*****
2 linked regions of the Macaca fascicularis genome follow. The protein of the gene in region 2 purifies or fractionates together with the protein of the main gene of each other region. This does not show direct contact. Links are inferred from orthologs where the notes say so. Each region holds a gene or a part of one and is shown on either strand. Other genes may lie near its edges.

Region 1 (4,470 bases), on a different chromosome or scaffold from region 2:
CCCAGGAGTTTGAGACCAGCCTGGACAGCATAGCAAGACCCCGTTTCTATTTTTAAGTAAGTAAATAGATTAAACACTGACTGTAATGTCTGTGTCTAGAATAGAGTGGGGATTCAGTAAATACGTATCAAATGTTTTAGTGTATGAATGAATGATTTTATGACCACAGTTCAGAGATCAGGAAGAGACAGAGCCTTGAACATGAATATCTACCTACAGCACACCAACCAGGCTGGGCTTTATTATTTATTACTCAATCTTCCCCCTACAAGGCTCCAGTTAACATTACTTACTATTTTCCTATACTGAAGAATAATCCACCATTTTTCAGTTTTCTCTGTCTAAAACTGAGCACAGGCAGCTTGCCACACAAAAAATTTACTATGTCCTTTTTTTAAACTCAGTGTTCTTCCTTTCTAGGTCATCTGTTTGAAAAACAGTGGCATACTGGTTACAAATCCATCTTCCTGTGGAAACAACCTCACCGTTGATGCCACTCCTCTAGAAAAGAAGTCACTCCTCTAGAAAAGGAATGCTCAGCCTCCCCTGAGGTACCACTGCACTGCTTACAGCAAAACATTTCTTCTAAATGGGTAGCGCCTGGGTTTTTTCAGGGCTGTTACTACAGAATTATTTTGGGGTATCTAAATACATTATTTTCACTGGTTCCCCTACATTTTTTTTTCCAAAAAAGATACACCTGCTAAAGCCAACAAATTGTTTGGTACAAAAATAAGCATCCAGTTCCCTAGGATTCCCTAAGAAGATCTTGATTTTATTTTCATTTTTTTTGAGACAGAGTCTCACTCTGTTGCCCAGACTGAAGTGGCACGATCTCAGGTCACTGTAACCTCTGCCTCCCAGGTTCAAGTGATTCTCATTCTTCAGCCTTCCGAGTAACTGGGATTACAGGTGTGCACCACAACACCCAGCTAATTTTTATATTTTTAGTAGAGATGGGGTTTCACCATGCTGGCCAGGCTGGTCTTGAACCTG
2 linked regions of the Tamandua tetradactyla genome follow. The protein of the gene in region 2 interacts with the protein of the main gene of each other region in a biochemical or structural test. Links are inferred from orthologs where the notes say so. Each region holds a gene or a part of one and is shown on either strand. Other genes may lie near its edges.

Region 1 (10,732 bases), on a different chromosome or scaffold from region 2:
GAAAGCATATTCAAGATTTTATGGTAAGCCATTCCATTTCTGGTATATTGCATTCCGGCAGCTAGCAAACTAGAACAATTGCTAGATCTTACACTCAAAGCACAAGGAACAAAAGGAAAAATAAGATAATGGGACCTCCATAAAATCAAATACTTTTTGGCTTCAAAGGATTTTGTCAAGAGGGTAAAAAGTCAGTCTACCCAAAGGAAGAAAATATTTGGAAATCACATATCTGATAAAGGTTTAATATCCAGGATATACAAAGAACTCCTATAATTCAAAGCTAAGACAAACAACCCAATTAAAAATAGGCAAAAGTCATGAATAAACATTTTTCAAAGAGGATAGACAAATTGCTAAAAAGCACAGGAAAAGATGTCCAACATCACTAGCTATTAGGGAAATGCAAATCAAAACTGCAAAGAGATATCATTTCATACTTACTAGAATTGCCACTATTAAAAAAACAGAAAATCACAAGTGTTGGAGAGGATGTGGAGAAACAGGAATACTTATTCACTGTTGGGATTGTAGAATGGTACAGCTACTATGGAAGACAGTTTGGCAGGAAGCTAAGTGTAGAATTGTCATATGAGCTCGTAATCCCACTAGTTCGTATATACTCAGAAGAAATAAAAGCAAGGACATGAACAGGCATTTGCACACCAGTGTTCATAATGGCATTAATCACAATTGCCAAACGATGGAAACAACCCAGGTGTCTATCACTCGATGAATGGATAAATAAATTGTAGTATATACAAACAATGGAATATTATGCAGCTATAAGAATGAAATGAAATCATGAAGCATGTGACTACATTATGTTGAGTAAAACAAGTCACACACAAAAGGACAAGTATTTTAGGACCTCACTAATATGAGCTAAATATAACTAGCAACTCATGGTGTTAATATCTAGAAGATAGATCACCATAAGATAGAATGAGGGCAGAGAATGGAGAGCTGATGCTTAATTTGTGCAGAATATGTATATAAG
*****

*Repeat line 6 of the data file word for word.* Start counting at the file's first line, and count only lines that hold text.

GAAAGCATATTCAAGATTTTATGGTAAGCCATTCCATTTCTGGTATATTGCATTCCGGCAGCTAGCAAACTAGAACAATTGCTAGATCTTACACTCAAAGCACAAGGAACAAAAGGAAAAATAAGATAATGGGACCTCCATAAAATCAAATACTTTTTGGCTTCAAAGGATTTTGTCAAGAGGGTAAAAAGTCAGTCTACCCAAAGGAAGAAAATATTTGGAAATCACATATCTGATAAAGGTTTAATATCCAGGATATACAAAGAACTCCTATAATTCAAAGCTAAGACAAACAACCCAATTAAAAATAGGCAAAAGTCATGAATAAACATTTTTCAAAGAGGATAGACAAATTGCTAAAAAGCACAGGAAAAGATGTCCAACATCACTAGCTATTAGGGAAATGCAAATCAAAACTGCAAAGAGATATCATTTCATACTTACTAGAATTGCCACTATTAAAAAAACAGAAAATCACAAGTGTTGGAGAGGATGTGGAGAAACAGGAATACTTATTCACTGTTGGGATTGTAGAATGGTACAGCTACTATGGAAGACAGTTTGGCAGGAAGCTAAGTGTAGAATTGTCATATGAGCTCGTAATCCCACTAGTTCGTATATACTCAGAAGAAATAAAAGCAAGGACATGAACAGGCATTTGCACACCAGTGTTCATAATGGCATTAATCACAATTGCCAAACGATGGAAACAACCCAGGTGTCTATCACTCGATGAATGGATAAATAAATTGTAGTATATACAAACAATGGAATATTATGCAGCTATAAGAATGAAATGAAATCATGAAGCATGTGACTACATTATGTTGAGTAAAACAAGTCACACACAAAAGGACAAGTATTTTAGGACCTCACTAATATGAGCTAAATATAACTAGCAACTCATGGTGTTAATATCTAGAAGATAGATCACCATAAGATAGAATGAGGGCAGAGAATGGAGAGCTGATGCTTAATTTGTGCAGAATATGTATATAAG